Villa's closest Premiership rivals next season will be Sheffield United
Aston Villa are once again left to fly the Premiership flag for the West Midlands following the relegation of Birmingham City and West Bromwich Albion.
It is a burden the 1981 League champions have grown accustomed to since the heady days when Blues, the Baggies, Wolves and Coventry City were all playing in the top flight.
Then it was just a short hop down the M6 for one of several hotly-contested local derbies.
But next season the nearest Premiership club to Villa Park will be newly-promoted Sheffield United, 62 miles away in South Yorkshire as the crow flies.
But even Villa, one of seven teams to play in every Premiership season, are no longer safe in the top echelon.
In fact, they are teetering on the edge, their status as one of England's top six clubs long since forgotten.
Don Goodman, who spent the bulk of his career in the West Midlands and now regularly commentates on the region's top teams, says Villa's plight this season has surprised him.
Villa finished the season safe from relegation but were only two places above the drop zone.
Goodman says Villa's parlous position means manager David O'Leary is under real pressure for the first time in his three-year career at the club.
The former West Brom, Wolves and Walsall striker also believes the club's rapidly diminishing cache of big-name players are failing to live up to their star billing.
"Of all the West Midlands teams, Villa have shocked me the most," Goodman told BBC Sport. "They have really been poor all season.
"I've seen a few of their matches and I've never come away once thinking they played really, really well.
"They bagged just enough points to get away with it but to see them where they are now is massively disappointing.
"They used to be considered one of the big clubs because they won the League, the League Cup and the European Cup but they are nowhere near the top five or six now."
Villa's struggles are a far cry from the late 1990s and early 2000s, when they topped the Premiership table under John Gregory, reached an FA Cup final and played in Europe.
"Too many players have not performed," stated Goodman.
"Managers live or die by the signings they make but, like a lot of signings that have come to Villa, they haven't produced the goods. They have had injuries but so has every club."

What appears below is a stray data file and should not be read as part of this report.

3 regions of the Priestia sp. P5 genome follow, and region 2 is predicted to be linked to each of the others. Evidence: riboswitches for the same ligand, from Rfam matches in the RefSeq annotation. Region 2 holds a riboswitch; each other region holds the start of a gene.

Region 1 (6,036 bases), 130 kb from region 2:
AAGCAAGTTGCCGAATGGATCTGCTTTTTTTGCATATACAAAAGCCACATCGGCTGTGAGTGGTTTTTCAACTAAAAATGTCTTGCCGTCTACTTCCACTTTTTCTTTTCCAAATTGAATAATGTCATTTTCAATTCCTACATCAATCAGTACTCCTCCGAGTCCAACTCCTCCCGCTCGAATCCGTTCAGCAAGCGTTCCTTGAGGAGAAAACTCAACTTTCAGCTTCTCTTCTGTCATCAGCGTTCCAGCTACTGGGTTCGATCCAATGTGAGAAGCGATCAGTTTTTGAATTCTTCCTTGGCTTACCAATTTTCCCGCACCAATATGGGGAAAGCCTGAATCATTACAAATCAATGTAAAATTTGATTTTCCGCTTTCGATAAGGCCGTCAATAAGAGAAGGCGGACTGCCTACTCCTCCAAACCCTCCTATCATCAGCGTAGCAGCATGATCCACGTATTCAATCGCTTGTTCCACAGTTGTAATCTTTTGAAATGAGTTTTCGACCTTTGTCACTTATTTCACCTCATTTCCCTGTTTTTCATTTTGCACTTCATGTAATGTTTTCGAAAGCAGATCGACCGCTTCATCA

Talk of a takeover has reared its head at regular intervals during the course of the season but chairman Doug Ellis seems no closer to relinquishing his tight grip on the club.
O'Leary says the uncertainty is partly to blame for his side's poor showing as well as the lack of transfer funds, although he had £6.5m to spend on striker Milan Baros.
But the excuse cuts no ice with Goodman.
"Players are paid to perform out on the pitch," he said. "It shouldn't make a difference to them what happens off it.
"Let's not kid ourselves, ultimately, the buck stops with the manager and, for the first time, David O'Leary is really under pressure."
What's more, Goodman believes that unless new players are brought in and, despite the emergence of several promising kids, Villa will struggle again next season.
Defender Gary Cahill has been one of Villa's few positives
"Some of the youngsters have been Villa's best players this season," said Goodman.
"Steven Davis has been a revelation, while the emergence of Gary Cahill has been a big plus.
"That's one positive but the one thing youngsters guarantee you is inconsistency.
"If Villa go with the same squad next season, then it will be a relegation battle."
It's not looking too rosy for their near neighbours either.
While Birmingham and West Brom were falling out of the top flight, Wolves were falling short in their bid for promotion to the Premiership and Walsall were sliding to their second relegation in three seasons and now find themselves in League Two.
Coventry provided the only bright spot, rocketing up the Championship table under Micky Adams after looking like relegation candidates early on.
"West Midlands football is in the doldrums right now," conceded Goodman, who turns 40 next week.
"It's purely coincidental that all the clubs are struggling at the same time but it's not at all good in any way, shape or form."
But he sees some hope for the future and says Birmingham, West Brom and Wolves will be among the favourites to win promotion next season as long as they do not panic by sacking the manager.
"I'm always disappointed when people fail to remember what a manager has done for a club in the past," said Goodman.
"I loved Sunderland and had three great years there but it upset me the way Peter Reid was treated.
"He got Sunderland up and established them in the Premiership. Then he got hounded out when things went badly.
"It happens at every club. Alan Curbishley was jeered by Charlton supporters earlier in the season, while Middlesbrough fans wanted Steve McClaren out.
"Fans have got short memories, in my opinion, and managers should be treated with more dignity."